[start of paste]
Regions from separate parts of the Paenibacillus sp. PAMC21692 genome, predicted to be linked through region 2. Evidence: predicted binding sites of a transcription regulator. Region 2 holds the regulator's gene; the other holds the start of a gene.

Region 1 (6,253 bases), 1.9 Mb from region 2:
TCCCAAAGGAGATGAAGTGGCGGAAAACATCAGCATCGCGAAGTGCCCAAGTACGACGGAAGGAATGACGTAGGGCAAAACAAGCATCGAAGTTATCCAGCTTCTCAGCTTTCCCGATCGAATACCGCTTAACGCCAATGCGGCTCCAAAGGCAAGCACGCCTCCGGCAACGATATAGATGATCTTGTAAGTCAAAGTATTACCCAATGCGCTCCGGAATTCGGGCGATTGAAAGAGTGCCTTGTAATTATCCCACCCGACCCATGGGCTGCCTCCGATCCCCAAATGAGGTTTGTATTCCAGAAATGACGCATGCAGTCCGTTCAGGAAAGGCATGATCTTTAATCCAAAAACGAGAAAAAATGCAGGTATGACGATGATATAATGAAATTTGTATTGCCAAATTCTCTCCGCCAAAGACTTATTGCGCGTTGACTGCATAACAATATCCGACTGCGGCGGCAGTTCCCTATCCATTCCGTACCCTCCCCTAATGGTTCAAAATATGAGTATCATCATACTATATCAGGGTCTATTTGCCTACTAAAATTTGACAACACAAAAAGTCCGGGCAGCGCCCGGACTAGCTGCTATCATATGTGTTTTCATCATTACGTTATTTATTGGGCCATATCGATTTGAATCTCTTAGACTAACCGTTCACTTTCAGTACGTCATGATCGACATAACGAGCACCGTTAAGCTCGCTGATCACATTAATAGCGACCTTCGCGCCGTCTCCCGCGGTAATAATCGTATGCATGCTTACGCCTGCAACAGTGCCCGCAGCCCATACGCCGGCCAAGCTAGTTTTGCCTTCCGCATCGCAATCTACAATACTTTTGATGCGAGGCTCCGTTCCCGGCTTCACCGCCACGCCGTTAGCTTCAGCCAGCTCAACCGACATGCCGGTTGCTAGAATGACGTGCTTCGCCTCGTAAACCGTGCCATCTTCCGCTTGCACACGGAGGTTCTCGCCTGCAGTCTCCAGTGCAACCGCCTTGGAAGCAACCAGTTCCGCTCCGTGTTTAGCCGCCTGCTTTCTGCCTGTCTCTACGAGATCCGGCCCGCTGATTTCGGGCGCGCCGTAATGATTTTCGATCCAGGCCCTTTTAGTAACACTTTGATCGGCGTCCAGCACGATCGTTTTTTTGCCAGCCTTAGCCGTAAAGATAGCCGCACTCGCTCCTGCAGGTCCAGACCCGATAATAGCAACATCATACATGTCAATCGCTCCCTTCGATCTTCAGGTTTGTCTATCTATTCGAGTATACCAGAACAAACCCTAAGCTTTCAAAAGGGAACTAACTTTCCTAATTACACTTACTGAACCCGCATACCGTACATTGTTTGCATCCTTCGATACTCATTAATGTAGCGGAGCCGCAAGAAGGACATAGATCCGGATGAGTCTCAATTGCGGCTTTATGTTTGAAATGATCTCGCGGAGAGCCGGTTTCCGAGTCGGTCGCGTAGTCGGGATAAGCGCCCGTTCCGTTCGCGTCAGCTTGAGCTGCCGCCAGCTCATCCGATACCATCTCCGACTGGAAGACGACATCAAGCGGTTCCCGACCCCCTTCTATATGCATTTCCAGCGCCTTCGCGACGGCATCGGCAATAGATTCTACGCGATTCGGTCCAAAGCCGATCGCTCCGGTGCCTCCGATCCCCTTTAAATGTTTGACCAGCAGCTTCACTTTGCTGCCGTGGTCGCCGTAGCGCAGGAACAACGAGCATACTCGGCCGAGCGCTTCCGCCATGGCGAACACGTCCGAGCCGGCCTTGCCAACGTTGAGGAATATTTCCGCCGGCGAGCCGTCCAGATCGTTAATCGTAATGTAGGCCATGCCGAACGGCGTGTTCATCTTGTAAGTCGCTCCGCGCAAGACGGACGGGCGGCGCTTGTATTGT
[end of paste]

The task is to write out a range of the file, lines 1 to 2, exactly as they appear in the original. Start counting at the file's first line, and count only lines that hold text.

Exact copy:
Regions from separate parts of the Paenibacillus sp. PAMC21692 genome, predicted to be linked through region 2. Evidence: predicted binding sites of a transcription regulator. Region 2 holds the regulator's gene; the other holds the start of a gene.

Region 1 (6,253 bases), 1.9 Mb from region 2: